What is a Well-Known Trademark?
The term ‘well-known trademark’ refers to a mark which has become so well-known to the substantial segment of the public through its extensive and continuous use. Use of the mark in relation to any other goods or services by another party may be taken as indicating a connection between the two parties.Individuals/ Companies that have acquired immense brand value, reputation and goodwill in India through their trademarks should get the trademarks included in the list of well-known trademarks to safeguard themselves from future infringements and dilutions.
What is the criteria for determining a Well-Known Trademark?
The Registrar shall, while determining whether a trademark is a well-known trade mark, takes into account all the facts which he considers relevant for determining a trade mark as a well-known trade mark including the following factors:
- That the trade mark is well known to the public at large in India;
- The number of persons involved in the channels of distribution of the goods or services;
- The number of actual or potential consumers of the goods or services;
- The duration, extent and geographical area of any use of such trade mark;
- The business circle dealing with those goods or services.
The record of successful enforcement of the rights in that trademark in particular, the extent to which the trademark has been recognized as a well-known mark by any court or Registrar under that record.
The branding of a new drug by pharmaceutical companies is a crucial decision for the success of that drug in the market. However, the present regulatory regime in India does not provide any rules or guidelines for selecting a brand/ trade name for a pharmaceutical drug in India. Often, the absence of such guidelines leads to fly-by-night operators or smaller traders attempting to brand their products as closely as possible to the trademark of a reputed drug, even if they do not share characteristics or have the same active ingredient(s). This creates confusion amongst health professionals and pharmacists alike, which further has the potential to endanger the lives of patients and consumers.
The Madras High Court earlier this year rejected a writ petition filed against a patent owned by Kibow Biotech Inc. for a dietary supplement that aids in the carrying out of the kidney function, for reasons, among others, that there was no expert evidence led to support the case. The validity of the patent was challenged primarily under Section 3(e) of the Patents Act, i.e., on grounds that it was “a substance obtained by a mere admixture resulting only in the aggregation of the properties of the components thereof or a process for producing such substance”.
The government of India is reportedly considering a proposal to once again introduce limits on the amount of royalty payable by Indian subsidiaries to their foreign parent firms for the use of trademarks and brand names, or for technical services. These limits were last applied in India nearly a decade ago.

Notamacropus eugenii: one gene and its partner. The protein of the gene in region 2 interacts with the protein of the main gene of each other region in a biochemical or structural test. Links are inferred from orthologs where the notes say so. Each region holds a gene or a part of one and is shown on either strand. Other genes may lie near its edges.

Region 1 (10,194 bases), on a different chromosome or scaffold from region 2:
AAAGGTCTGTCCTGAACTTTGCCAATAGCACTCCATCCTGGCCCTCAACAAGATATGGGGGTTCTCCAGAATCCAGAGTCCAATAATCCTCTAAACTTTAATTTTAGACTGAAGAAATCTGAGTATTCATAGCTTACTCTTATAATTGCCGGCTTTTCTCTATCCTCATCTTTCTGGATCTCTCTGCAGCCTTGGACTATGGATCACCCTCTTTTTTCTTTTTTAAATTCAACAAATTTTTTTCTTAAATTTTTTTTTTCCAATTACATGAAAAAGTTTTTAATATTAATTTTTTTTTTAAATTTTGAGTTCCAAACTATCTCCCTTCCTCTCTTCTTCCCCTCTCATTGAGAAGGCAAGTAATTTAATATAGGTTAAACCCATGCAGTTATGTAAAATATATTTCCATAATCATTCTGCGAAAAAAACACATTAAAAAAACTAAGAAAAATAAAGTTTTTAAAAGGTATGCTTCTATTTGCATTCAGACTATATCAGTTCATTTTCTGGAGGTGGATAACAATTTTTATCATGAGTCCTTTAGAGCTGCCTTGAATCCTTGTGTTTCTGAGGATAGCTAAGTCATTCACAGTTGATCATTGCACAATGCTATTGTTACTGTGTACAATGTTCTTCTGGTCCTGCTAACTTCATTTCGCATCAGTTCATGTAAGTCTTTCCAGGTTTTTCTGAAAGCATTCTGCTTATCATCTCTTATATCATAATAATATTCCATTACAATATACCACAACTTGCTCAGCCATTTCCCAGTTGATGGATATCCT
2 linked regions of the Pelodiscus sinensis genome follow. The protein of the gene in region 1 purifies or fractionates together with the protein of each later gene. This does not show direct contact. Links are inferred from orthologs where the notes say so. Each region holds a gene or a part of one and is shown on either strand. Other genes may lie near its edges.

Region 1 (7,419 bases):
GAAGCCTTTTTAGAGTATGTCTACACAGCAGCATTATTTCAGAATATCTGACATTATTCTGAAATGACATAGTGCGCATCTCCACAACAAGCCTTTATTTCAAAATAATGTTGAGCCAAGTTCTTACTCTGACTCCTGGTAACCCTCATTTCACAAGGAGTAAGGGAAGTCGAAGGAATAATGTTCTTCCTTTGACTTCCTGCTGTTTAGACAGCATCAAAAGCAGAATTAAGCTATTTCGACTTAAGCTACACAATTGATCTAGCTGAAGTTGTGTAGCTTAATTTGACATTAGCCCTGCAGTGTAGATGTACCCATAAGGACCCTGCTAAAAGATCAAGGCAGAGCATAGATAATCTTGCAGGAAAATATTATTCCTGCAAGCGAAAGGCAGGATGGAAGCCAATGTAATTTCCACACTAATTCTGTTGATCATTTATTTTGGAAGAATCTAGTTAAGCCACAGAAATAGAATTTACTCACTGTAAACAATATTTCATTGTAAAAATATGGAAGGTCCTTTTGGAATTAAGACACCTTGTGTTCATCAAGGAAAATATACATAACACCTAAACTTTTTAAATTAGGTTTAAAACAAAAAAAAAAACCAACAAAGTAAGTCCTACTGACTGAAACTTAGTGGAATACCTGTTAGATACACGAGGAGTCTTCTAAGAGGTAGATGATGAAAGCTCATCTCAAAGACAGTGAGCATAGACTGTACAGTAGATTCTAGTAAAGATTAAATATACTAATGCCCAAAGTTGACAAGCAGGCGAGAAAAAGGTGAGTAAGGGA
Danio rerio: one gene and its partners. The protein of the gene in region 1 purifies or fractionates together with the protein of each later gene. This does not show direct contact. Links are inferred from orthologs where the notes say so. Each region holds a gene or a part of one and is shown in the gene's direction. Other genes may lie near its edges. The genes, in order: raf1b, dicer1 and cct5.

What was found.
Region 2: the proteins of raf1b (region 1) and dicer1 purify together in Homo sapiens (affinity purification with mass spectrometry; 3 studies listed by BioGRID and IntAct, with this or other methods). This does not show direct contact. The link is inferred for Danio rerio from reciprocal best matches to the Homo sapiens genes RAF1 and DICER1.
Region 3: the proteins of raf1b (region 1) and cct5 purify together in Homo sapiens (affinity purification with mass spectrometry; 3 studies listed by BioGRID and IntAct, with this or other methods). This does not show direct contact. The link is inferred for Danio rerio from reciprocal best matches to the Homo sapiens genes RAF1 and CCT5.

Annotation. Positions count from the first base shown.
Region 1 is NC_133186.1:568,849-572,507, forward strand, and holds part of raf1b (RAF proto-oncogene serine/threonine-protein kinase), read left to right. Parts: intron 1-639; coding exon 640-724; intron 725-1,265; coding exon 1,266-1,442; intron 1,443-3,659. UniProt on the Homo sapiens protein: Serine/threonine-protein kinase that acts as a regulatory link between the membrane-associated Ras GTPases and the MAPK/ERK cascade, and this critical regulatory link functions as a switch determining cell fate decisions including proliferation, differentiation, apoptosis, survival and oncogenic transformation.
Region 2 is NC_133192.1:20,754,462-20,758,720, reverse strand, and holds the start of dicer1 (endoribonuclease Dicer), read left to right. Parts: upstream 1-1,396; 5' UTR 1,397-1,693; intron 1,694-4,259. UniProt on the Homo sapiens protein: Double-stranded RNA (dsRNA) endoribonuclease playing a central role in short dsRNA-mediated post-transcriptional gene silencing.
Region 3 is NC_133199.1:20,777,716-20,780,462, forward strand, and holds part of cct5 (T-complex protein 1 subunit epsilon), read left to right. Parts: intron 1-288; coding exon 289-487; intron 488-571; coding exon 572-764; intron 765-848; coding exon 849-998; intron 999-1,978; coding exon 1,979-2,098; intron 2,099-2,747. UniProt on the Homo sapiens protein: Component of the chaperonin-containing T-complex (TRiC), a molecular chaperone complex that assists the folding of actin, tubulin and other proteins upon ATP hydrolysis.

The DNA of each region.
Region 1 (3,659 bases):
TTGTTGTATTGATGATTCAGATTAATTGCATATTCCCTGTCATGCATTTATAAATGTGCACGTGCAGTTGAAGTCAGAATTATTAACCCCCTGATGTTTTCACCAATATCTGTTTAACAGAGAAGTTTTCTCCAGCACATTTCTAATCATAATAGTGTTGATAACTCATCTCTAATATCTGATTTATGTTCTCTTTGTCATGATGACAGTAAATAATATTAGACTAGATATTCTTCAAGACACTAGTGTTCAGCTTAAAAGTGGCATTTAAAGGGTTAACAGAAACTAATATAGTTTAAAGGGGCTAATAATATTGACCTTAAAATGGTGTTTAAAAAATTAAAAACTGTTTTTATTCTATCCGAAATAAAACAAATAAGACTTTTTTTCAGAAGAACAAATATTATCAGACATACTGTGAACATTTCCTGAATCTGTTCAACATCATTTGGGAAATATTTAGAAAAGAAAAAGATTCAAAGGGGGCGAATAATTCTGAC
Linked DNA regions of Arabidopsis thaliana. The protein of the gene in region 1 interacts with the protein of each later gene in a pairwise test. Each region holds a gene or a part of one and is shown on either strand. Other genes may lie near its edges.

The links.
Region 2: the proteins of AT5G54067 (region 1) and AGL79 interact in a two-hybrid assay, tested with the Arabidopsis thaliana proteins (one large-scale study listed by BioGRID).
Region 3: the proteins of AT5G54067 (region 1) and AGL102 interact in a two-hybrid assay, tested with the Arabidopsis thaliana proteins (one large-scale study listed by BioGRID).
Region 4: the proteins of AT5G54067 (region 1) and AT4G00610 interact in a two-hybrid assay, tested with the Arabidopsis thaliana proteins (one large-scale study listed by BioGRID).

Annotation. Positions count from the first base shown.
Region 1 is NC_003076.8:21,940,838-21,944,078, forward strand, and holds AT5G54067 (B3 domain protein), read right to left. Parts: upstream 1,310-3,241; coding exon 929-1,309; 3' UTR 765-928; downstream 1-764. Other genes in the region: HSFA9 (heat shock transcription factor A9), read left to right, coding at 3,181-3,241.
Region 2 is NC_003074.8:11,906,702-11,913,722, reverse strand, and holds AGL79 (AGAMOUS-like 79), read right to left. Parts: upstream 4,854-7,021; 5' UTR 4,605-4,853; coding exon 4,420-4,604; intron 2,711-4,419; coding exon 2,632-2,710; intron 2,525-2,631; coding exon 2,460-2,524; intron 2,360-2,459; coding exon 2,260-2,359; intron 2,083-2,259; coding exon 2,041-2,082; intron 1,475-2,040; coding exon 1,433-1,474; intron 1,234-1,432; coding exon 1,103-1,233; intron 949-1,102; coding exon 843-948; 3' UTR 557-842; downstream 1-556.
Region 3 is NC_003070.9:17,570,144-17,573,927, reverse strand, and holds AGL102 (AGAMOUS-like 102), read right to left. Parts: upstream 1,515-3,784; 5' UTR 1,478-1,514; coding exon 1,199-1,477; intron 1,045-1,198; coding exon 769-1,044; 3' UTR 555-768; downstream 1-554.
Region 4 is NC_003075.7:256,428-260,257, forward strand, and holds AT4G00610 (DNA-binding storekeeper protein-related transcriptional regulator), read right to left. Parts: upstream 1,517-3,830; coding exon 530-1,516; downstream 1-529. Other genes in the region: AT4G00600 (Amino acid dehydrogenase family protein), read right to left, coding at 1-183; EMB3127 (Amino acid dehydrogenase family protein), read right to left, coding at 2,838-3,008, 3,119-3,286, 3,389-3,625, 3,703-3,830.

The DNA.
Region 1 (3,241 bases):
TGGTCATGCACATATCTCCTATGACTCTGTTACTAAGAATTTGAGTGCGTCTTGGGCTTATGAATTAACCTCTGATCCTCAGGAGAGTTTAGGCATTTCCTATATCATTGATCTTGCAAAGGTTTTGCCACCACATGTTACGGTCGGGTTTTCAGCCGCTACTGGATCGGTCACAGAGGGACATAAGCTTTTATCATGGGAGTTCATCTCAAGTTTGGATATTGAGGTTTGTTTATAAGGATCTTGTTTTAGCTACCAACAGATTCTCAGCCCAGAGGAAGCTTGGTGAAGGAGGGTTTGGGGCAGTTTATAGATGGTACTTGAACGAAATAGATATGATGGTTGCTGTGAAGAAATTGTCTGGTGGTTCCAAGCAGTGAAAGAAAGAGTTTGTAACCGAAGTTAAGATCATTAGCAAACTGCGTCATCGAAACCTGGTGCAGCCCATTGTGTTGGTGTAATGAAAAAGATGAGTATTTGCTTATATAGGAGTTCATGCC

Intellectual property lawsuits are often about obtaining interim relief in the form of injunctions against parties, sometimes without the court giving them an opportunity to be heard. Usually, the court considers factors of whether a prima facie case has been established, if balance of convenience lies in favour of the complaining party, and whether irreparable loss is likely to be caused if such relief is not granted.
On 21st February, 2019, the Ministry of Corporate Affairs (MCA) notified the Companies (Incorporation) Amendment Rules, 2019 ("Amendment Rules") directing every company incorporated on or before 31st December, 2017 to file E-form INC – 22 A to verify their registered office. This move of the government along with other newly introduced stringent compliances such as director KYCs, is with the aim to tighten the noose around dummy entities.
Can an artwork that is under copyright be relied upon for obtaining trademark registration? The Delhi High Court recently disagreed, holding that copyright registration was “extraneous” to trademark registration, overturning a decision of the Intellectual Property Appellate Board (IPAB) in this regard.
In order to catalyse entrepreneurship and let the start-up segment flourish, the Indian government has issued a notification dated February 19, 2019 ("Notification"), which sets out certain tax exemptions available to start-ups under the Income-tax Act, 1961 ("Act").
The Companies (Amendment) Ordinance 2018 ("2018 Ordinance"), issued on November 2, 2018 brought about significant changes to certain provisions of the Companies Act, 2013 ("Act"). The 2018 Ordinance was passed by the Lok Sabha, though could not be taken up by the Rajya Sabha and which was due to expire on January 21, 2019. In order to give continuity to the amendments introduced by the 2018 Ordinance, it was re-promulgated on January 12, 2019 by another ordinance i.e. the Companies Amendment Ordinance 2019 ("Ordinance") on January 12, 2019 with its provisions effective from November 2, 2018.
On 13th June 2018, the Ministry of Corporate Affairs notified Section 90 of the Companies Act, 2013 ("Act") and the Companies (Significant Beneficial Owners) Rules, 2018 ("SBO Rules"). Both aim to make transparent a company’s ownership by tracing the identity of the individuals who ultimately control the company.
The procedures for the fixation of trait value or seed price of registered plant varieties must only be done as per the plant variety protection law, and based on the agreement between the right holder and the concerned party, according to a new Notice issued by the plant variety regulator. The Notice is unique because this is the first time that an IP regulator has formally issued a legal instrument stating that any price control of protected items must be in accordance with the relevant IP legislation.